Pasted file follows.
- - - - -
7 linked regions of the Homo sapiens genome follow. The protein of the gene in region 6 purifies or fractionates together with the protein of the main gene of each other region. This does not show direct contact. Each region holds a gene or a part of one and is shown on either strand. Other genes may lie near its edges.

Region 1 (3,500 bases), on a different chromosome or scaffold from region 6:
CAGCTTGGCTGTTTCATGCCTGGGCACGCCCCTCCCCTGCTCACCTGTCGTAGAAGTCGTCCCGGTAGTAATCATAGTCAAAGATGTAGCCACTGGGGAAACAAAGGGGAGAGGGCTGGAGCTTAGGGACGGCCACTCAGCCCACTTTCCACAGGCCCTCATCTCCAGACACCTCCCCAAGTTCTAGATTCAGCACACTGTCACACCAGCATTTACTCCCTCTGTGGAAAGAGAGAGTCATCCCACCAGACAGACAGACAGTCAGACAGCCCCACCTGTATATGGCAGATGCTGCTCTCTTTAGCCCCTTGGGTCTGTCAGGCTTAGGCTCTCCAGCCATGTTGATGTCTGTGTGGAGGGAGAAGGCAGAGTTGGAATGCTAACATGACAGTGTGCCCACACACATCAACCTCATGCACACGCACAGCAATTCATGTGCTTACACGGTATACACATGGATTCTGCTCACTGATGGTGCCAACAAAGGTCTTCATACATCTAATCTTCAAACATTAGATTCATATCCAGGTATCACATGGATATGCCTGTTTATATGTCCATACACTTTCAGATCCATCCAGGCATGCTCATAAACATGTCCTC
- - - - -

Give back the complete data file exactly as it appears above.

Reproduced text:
7 linked regions of the Homo sapiens genome follow. The protein of the gene in region 6 purifies or fractionates together with the protein of the main gene of each other region. This does not show direct contact. Each region holds a gene or a part of one and is shown on either strand. Other genes may lie near its edges.

Region 1 (3,500 bases), on a different chromosome or scaffold from region 6:
CAGCTTGGCTGTTTCATGCCTGGGCACGCCCCTCCCCTGCTCACCTGTCGTAGAAGTCGTCCCGGTAGTAATCATAGTCAAAGATGTAGCCACTGGGGAAACAAAGGGGAGAGGGCTGGAGCTTAGGGACGGCCACTCAGCCCACTTTCCACAGGCCCTCATCTCCAGACACCTCCCCAAGTTCTAGATTCAGCACACTGTCACACCAGCATTTACTCCCTCTGTGGAAAGAGAGAGTCATCCCACCAGACAGACAGACAGTCAGACAGCCCCACCTGTATATGGCAGATGCTGCTCTCTTTAGCCCCTTGGGTCTGTCAGGCTTAGGCTCTCCAGCCATGTTGATGTCTGTGTGGAGGGAGAAGGCAGAGTTGGAATGCTAACATGACAGTGTGCCCACACACATCAACCTCATGCACACGCACAGCAATTCATGTGCTTACACGGTATACACATGGATTCTGCTCACTGATGGTGCCAACAAAGGTCTTCATACATCTAATCTTCAAACATTAGATTCATATCCAGGTATCACATGGATATGCCTGTTTATATGTCCATACACTTTCAGATCCATCCAGGCATGCTCATAAACATGTCCTC